Three 30-ish Portland couples, negotiating couplehood. Kyle Bornheimer and Christine Woods are down-to-earth copers in a comfort zone. David Walton and Mary Elizabeth Ellis are screamers-and-have-mad-sex-ers. Hayes MacArthur and Olivia Munn are "cherished partners" heavy into self-help and psychobabble. They intersect on game night or in "man cave" wastedness.
MY SAY Somebody should have told the actors their single-camera show doesn't have a live-audience reaction track. Or maybe somebody should have just added one. 'Cause this premiere has lots of dead space where guffaws ought to go.
If "laugh tracks" hadn't acquired such a bad name, they'd likely perk up the pace, the dialogue, the situations and even the look of the sets, all of which play flat. And everybody knows that a third-wheel dude coming down for breakfast in a dead mom's lavender silk robe just screams zany!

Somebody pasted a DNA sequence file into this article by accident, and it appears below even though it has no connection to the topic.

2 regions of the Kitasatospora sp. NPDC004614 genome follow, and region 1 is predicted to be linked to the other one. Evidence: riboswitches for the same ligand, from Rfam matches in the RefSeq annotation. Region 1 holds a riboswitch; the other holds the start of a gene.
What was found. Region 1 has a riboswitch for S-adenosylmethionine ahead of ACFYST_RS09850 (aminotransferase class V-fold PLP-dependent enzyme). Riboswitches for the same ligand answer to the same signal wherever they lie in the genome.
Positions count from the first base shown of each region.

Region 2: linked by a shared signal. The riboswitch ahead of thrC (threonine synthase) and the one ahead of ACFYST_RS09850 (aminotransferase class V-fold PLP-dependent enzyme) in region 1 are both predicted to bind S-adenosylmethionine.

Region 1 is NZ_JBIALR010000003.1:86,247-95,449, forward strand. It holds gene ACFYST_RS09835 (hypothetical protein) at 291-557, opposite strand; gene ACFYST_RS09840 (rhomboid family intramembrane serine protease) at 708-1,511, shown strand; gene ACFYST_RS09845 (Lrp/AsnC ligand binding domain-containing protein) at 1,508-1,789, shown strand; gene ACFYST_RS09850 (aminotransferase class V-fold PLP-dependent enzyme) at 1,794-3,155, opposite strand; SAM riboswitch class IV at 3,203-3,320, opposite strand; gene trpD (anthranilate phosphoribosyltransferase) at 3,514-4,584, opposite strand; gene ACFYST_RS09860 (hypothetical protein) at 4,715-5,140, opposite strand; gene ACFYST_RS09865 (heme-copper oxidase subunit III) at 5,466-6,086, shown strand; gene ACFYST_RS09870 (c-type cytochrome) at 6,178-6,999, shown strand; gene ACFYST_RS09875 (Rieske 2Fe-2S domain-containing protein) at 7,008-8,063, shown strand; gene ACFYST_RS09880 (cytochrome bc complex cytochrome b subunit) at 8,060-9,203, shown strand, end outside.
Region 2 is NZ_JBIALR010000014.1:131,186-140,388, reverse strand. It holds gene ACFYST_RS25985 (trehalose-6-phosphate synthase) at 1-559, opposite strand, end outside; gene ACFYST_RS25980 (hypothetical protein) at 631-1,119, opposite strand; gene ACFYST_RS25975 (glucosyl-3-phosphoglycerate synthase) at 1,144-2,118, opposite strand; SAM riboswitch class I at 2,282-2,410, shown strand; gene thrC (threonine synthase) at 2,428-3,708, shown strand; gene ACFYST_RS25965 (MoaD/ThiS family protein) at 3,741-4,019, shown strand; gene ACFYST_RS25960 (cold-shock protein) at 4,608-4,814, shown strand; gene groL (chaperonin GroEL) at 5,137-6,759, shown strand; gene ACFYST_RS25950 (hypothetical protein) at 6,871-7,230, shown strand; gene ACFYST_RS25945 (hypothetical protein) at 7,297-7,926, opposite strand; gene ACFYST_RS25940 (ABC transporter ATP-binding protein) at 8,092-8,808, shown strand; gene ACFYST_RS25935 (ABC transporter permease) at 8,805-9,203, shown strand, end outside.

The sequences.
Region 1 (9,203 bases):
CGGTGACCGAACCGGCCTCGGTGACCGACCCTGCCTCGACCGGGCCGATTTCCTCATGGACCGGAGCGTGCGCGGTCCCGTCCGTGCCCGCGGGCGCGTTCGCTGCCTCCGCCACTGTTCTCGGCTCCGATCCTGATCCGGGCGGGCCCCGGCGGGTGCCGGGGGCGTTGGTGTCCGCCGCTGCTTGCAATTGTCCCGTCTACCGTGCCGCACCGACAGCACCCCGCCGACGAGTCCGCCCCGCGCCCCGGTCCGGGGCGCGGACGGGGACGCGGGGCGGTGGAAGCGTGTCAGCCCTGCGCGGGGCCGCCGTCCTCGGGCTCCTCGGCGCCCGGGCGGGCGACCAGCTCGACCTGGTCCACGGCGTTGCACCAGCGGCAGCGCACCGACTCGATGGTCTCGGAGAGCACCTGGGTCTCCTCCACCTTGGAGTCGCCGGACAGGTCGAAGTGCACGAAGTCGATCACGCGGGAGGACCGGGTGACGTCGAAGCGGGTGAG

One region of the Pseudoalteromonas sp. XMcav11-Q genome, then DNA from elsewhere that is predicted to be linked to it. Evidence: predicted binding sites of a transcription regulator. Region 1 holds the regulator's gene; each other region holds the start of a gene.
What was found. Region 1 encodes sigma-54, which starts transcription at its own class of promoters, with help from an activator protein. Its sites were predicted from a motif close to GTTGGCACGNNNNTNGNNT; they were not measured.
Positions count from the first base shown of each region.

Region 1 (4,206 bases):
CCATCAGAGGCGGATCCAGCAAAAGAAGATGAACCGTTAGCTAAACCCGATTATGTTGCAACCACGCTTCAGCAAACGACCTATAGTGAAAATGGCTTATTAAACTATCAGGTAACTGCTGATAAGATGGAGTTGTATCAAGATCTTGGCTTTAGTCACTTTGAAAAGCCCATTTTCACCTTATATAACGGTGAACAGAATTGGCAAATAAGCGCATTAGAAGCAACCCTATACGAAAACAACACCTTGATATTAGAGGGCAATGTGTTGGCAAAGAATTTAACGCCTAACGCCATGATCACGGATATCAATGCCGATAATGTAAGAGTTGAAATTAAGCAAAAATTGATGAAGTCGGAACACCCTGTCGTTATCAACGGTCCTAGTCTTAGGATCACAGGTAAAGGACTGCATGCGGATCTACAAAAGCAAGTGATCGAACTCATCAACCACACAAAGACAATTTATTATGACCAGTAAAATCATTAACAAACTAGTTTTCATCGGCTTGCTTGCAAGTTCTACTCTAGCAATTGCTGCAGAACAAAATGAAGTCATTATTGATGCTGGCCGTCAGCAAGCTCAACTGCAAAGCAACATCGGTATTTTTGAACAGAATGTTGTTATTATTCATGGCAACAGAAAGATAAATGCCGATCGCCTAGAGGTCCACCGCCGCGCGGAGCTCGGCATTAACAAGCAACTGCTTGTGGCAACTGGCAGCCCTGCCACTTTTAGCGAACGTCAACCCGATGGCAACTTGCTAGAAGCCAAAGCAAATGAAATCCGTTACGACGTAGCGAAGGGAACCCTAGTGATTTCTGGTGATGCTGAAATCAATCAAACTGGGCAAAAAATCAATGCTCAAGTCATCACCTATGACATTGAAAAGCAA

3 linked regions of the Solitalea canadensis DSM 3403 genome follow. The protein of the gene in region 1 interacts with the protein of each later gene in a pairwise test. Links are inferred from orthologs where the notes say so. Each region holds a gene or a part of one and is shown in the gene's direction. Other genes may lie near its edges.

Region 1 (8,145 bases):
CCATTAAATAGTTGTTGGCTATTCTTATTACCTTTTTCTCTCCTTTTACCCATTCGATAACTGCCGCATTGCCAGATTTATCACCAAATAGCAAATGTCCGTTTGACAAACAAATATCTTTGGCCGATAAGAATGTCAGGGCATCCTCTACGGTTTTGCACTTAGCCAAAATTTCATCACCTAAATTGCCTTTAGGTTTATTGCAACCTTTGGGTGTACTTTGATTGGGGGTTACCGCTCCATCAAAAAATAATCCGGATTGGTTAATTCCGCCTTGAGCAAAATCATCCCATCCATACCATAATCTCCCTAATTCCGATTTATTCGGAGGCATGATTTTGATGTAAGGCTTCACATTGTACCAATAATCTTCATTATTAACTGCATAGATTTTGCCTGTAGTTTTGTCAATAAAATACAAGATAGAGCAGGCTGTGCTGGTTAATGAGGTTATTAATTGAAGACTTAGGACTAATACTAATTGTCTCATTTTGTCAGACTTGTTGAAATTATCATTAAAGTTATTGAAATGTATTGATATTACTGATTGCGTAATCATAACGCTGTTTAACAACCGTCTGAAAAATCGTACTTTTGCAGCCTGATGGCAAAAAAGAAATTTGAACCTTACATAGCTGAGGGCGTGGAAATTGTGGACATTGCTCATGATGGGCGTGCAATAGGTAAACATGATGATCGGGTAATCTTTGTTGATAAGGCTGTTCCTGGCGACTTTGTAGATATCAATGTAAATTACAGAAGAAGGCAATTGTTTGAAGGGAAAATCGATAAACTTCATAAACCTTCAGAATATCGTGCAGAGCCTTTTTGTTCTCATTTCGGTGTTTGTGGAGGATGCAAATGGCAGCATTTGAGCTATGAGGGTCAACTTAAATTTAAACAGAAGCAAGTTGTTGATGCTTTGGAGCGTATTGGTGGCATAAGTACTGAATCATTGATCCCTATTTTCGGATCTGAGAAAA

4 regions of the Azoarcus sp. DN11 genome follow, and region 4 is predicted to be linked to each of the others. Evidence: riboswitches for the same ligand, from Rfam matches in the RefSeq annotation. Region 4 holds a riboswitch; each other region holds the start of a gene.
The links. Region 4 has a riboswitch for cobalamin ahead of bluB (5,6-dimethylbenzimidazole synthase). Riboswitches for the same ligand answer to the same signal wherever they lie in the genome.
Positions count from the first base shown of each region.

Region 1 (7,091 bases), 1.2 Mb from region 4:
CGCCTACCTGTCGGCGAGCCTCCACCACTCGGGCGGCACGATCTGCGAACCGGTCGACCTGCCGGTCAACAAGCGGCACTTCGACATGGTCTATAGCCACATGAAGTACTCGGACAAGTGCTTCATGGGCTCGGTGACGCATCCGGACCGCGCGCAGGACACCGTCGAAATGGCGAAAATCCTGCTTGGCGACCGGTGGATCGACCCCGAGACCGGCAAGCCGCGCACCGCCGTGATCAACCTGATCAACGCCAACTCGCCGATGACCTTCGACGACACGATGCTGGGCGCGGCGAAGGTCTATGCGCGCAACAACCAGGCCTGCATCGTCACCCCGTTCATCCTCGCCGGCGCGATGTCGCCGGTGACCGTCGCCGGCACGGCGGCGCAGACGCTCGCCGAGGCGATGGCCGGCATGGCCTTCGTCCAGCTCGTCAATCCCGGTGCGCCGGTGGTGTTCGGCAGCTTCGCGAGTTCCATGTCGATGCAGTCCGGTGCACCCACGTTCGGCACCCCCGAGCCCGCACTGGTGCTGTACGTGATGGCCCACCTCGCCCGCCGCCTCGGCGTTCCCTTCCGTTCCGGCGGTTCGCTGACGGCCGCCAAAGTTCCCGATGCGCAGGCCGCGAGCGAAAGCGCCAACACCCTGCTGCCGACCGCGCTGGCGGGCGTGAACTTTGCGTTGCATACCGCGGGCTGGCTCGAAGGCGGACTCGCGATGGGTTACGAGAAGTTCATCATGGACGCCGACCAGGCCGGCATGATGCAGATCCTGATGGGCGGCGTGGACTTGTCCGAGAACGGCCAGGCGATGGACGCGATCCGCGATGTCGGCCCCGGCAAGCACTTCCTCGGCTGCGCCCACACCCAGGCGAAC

Instead, "Perfect Couples" premieres with too much modern sitcom technique. On-screen time/place graphics. Quick cuts to "three minutes later" and "one minute before that happened."
Just as things look lost, NBC supplies a second episode for review. And that half-hour (titled "Perfect Health," air date to be announced) pulls itself together. Its rambling storytelling starts to reveal distinct shape in these people, their relationships and the show's quirky comic perspective.
BOTTOM LINE Is some kind of comedy perfect storm brewing here? This one could go either way.